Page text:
As heated as the vampire genre has recently become in the mainstream (True Blood, Twilight, the upcoming Underworld prequel, et al, plus a Vamps usurping Goths episode of South Park), its place in the web video canon (except in terms of comedy) has yet to be mined.

Created by actor Doug Hutchison and produced by Dark Water, Vampire Killers is tailored to build a following, and keep that following sated with bite-sized bits of lingerie, latex, and lipstick lesbian-laden entertainment. The six roughly 2-minute webisodes proffered on the show’s high-concept website amount to a season pilot, and establish the 4 Killers who will commence their crusade in the coming season.

The series has an industrial, downtown loft district vibe, with ample servings of black, leather and flickering alley lights. The larger context is that of L.A.: population 3.54 million, 526,000 vampires and only 4 vampire killers, so the not-so-ominous intro tells us. Of the half million undead, the vampire crew highlighted in the series is composed of model-esque women of the night (literally) clad in tight dresses or undergarments, oozing sexuality with ample nubile appetites.

Hutchison and his co-writers Tim Baldini and Marco Mannone are to be given credit for having the vampires (at least the two that have spoke thus far) speak Russian, as opposed to Romanian, striking down at least one cliche and challenging our expectations. The fact that there are no male vampires (in this world they’re like an endangered species) is another twist on conventional mythology (so perhaps describing the ladies as ‘lesbians’ is a bit misleading…still, there’s girl-on-girl action).

The Gurlz (aka the Vampires) are all about bringing more over to their side, of course, and the ‘pilot’ climaxes around the fate of one such convert, who happens to be the girlfriend of one of the Killers.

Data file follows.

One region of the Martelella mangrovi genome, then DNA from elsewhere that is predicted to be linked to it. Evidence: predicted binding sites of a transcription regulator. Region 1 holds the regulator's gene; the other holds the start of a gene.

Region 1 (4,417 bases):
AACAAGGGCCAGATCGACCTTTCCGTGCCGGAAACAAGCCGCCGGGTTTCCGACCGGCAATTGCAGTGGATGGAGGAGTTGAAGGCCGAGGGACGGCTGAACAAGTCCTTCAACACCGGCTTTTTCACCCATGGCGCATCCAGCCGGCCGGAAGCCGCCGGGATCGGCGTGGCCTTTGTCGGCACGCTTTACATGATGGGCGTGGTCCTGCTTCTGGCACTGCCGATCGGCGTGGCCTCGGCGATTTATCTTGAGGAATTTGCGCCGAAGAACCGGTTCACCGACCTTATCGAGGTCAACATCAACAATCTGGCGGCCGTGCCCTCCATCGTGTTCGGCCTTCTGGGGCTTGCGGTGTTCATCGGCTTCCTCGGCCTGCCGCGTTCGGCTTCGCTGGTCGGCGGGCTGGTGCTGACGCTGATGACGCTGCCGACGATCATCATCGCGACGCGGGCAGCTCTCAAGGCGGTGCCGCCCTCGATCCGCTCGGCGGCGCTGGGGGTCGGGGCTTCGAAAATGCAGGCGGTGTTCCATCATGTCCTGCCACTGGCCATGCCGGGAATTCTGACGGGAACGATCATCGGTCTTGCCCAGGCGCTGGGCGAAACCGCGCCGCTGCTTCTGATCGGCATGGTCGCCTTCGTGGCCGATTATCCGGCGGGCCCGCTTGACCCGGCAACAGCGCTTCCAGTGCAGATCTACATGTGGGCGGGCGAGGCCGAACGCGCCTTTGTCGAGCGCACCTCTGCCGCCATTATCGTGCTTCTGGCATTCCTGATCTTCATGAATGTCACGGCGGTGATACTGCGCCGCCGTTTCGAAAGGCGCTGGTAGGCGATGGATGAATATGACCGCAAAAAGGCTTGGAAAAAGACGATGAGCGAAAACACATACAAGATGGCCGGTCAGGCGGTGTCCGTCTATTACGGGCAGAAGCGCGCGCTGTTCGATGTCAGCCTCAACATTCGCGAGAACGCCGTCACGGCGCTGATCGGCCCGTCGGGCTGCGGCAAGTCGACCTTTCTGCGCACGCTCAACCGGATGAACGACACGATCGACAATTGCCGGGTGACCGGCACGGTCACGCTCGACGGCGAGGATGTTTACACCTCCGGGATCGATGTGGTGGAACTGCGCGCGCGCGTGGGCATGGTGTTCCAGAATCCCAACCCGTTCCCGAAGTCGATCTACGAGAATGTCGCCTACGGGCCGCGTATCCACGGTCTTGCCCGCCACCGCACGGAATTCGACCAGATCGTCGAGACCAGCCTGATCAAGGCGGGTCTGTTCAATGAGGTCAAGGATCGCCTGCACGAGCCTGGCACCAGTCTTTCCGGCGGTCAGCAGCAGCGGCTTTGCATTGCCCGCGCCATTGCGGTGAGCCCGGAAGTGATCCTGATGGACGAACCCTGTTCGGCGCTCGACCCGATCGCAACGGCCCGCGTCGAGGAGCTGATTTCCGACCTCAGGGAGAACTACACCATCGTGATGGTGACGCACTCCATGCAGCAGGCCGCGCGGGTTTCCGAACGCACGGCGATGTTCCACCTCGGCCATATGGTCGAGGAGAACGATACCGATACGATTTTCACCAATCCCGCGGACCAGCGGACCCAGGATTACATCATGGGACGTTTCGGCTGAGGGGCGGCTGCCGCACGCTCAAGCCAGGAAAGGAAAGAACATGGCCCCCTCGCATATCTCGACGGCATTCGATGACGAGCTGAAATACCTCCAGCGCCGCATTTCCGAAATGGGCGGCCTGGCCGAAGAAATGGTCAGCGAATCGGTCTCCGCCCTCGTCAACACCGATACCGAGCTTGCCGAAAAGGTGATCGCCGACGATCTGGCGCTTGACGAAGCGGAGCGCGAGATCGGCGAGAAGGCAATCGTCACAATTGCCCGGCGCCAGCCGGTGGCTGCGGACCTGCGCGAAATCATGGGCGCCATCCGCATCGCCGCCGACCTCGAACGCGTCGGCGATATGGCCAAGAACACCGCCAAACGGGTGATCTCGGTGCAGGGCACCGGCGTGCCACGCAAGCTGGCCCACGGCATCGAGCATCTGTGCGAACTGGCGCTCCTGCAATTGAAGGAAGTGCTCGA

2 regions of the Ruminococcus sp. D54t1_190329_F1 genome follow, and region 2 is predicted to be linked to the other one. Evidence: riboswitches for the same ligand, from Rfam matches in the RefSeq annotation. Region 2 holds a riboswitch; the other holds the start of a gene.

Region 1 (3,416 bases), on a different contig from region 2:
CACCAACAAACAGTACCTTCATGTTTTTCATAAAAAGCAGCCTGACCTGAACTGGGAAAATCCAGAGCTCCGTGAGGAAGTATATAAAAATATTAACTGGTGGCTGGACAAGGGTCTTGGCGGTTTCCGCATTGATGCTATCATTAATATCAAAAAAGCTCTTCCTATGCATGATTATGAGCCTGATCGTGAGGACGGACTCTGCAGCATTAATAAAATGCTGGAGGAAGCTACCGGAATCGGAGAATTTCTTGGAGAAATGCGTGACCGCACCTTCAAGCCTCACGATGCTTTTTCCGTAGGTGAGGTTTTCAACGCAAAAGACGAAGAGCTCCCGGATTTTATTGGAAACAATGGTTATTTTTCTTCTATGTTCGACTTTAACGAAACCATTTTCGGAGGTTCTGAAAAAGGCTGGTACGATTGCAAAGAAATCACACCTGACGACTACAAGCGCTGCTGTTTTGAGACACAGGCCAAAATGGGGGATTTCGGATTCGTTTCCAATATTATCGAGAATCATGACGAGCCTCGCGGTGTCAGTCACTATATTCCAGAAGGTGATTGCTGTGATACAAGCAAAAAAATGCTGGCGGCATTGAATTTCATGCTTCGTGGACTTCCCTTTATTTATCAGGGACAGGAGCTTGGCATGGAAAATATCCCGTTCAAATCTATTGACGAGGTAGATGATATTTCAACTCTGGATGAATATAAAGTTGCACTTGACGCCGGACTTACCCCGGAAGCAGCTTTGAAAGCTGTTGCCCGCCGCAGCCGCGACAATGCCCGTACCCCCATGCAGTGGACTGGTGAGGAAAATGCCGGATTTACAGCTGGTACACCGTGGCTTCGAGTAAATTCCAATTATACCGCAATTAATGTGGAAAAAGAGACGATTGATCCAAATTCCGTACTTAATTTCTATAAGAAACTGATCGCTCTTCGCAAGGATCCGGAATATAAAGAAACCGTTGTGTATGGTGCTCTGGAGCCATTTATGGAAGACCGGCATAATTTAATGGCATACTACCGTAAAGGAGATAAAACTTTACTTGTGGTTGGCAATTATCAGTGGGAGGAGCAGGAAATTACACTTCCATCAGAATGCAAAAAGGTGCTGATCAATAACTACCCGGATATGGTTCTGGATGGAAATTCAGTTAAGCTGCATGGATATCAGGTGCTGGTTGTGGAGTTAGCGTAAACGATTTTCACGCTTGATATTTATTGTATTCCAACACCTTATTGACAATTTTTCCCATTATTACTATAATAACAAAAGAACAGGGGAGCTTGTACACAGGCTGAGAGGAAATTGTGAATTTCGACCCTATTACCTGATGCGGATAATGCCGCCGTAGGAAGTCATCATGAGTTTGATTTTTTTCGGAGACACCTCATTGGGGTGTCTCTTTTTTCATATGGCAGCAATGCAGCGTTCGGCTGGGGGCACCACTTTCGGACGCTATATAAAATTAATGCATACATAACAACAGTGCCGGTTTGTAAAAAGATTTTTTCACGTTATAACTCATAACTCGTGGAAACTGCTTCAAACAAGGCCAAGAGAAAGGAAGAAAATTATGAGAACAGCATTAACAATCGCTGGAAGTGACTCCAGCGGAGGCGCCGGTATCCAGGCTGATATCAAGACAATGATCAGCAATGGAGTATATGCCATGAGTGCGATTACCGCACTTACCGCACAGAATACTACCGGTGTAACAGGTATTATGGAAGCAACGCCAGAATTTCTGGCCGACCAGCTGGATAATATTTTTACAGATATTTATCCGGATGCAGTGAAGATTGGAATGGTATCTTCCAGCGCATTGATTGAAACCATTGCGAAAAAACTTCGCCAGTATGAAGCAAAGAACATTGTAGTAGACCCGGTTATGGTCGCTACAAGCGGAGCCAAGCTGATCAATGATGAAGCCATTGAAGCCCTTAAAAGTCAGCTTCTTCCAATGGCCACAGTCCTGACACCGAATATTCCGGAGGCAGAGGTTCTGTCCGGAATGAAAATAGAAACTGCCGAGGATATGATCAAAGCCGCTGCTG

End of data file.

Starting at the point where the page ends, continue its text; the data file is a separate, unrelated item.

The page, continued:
Bitten by the Queen vampire in a botched chase to shuffle her immortal coil, would be Vampire Killer Katrina must be brought down while she’s still vulnerable, but boyfriend Johnny has his qualms about doing so. A fellow Killer winds up slaying Katrina for him. And so begins the hunt for revenge, with maybe a little civil duty thrown in for good measure.

If you’ve come for the fangs, you’ll be quite satisfied: the makeup is high-end. The acting is passable, if a bit ham-fisted, and the drama packs no real surprises. The draw, it seems, must come down to fetishism, not only of and for vampires, but exponentially so if you’re into mild bondage and hot chicks with sharp teeth and tiny clothes.

As involved as the back story is, Hutchison is clearly betting that, ultimately, it’s the teddys that will sell the series.

Beyond the videos, the site is nothing if not thorough. The “Vampires Among Us” section provides elaborate treatises on Myth vs. Science, Attributes and Destroying Vampires, among others; not to mention full in-depth profiles (including height, weight, origin, danger level, body count, as well as back stories) plus photo spreads of the 13 Gurlz, for those who have a thirst for such knowledge.

Vampire Killers is also one of the lastest victims of YouTube’s new regulation policies. Episode 2 was banned from the site due to “graphic violence,” but you can still check out that installment, and the whole series, at VampireKillers.tv.

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